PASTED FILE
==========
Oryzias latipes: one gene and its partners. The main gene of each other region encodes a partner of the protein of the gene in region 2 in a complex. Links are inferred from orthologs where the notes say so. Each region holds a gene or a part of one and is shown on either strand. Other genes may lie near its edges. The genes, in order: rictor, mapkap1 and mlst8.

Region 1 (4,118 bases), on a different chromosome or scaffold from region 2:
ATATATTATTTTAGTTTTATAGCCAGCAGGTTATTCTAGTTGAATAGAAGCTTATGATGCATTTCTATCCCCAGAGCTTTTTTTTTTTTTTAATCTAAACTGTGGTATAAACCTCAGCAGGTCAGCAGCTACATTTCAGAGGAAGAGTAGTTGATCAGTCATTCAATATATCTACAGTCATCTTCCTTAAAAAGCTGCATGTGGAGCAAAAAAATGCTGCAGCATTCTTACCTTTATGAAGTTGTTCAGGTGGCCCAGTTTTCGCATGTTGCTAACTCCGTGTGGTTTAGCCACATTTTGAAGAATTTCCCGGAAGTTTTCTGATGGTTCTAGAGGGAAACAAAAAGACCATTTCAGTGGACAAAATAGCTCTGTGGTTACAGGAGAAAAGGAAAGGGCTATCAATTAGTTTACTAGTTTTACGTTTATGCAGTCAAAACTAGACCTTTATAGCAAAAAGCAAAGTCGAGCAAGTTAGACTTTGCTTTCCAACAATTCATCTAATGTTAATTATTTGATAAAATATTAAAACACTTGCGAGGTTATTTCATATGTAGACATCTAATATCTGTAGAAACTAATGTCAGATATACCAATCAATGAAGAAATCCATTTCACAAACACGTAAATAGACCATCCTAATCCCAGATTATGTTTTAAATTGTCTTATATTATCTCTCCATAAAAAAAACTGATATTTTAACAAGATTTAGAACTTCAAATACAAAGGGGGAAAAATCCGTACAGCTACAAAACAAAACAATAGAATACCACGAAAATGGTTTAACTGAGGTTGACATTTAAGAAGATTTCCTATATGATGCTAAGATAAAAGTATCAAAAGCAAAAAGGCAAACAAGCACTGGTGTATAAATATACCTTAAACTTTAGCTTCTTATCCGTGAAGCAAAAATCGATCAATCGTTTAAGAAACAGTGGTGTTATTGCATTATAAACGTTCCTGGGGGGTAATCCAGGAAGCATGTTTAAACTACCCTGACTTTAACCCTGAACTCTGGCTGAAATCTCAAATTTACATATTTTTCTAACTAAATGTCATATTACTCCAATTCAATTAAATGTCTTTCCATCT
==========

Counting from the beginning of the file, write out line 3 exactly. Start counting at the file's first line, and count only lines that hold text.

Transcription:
ATATATTATTTTAGTTTTATAGCCAGCAGGTTATTCTAGTTGAATAGAAGCTTATGATGCATTTCTATCCCCAGAGCTTTTTTTTTTTTTTAATCTAAACTGTGGTATAAACCTCAGCAGGTCAGCAGCTACATTTCAGAGGAAGAGTAGTTGATCAGTCATTCAATATATCTACAGTCATCTTCCTTAAAAAGCTGCATGTGGAGCAAAAAAATGCTGCAGCATTCTTACCTTTATGAAGTTGTTCAGGTGGCCCAGTTTTCGCATGTTGCTAACTCCGTGTGGTTTAGCCACATTTTGAAGAATTTCCCGGAAGTTTTCTGATGGTTCTAGAGGGAAACAAAAAGACCATTTCAGTGGACAAAATAGCTCTGTGGTTACAGGAGAAAAGGAAAGGGCTATCAATTAGTTTACTAGTTTTACGTTTATGCAGTCAAAACTAGACCTTTATAGCAAAAAGCAAAGTCGAGCAAGTTAGACTTTGCTTTCCAACAATTCATCTAATGTTAATTATTTGATAAAATATTAAAACACTTGCGAGGTTATTTCATATGTAGACATCTAATATCTGTAGAAACTAATGTCAGATATACCAATCAATGAAGAAATCCATTTCACAAACACGTAAATAGACCATCCTAATCCCAGATTATGTTTTAAATTGTCTTATATTATCTCTCCATAAAAAAAACTGATATTTTAACAAGATTTAGAACTTCAAATACAAAGGGGGAAAAATCCGTACAGCTACAAAACAAAACAATAGAATACCACGAAAATGGTTTAACTGAGGTTGACATTTAAGAAGATTTCCTATATGATGCTAAGATAAAAGTATCAAAAGCAAAAAGGCAAACAAGCACTGGTGTATAAATATACCTTAAACTTTAGCTTCTTATCCGTGAAGCAAAAATCGATCAATCGTTTAAGAAACAGTGGTGTTATTGCATTATAAACGTTCCTGGGGGGTAATCCAGGAAGCATGTTTAAACTACCCTGACTTTAACCCTGAACTCTGGCTGAAATCTCAAATTTACATATTTTTCTAACTAAATGTCATATTACTCCAATTCAATTAAATGTCTTTCCATCT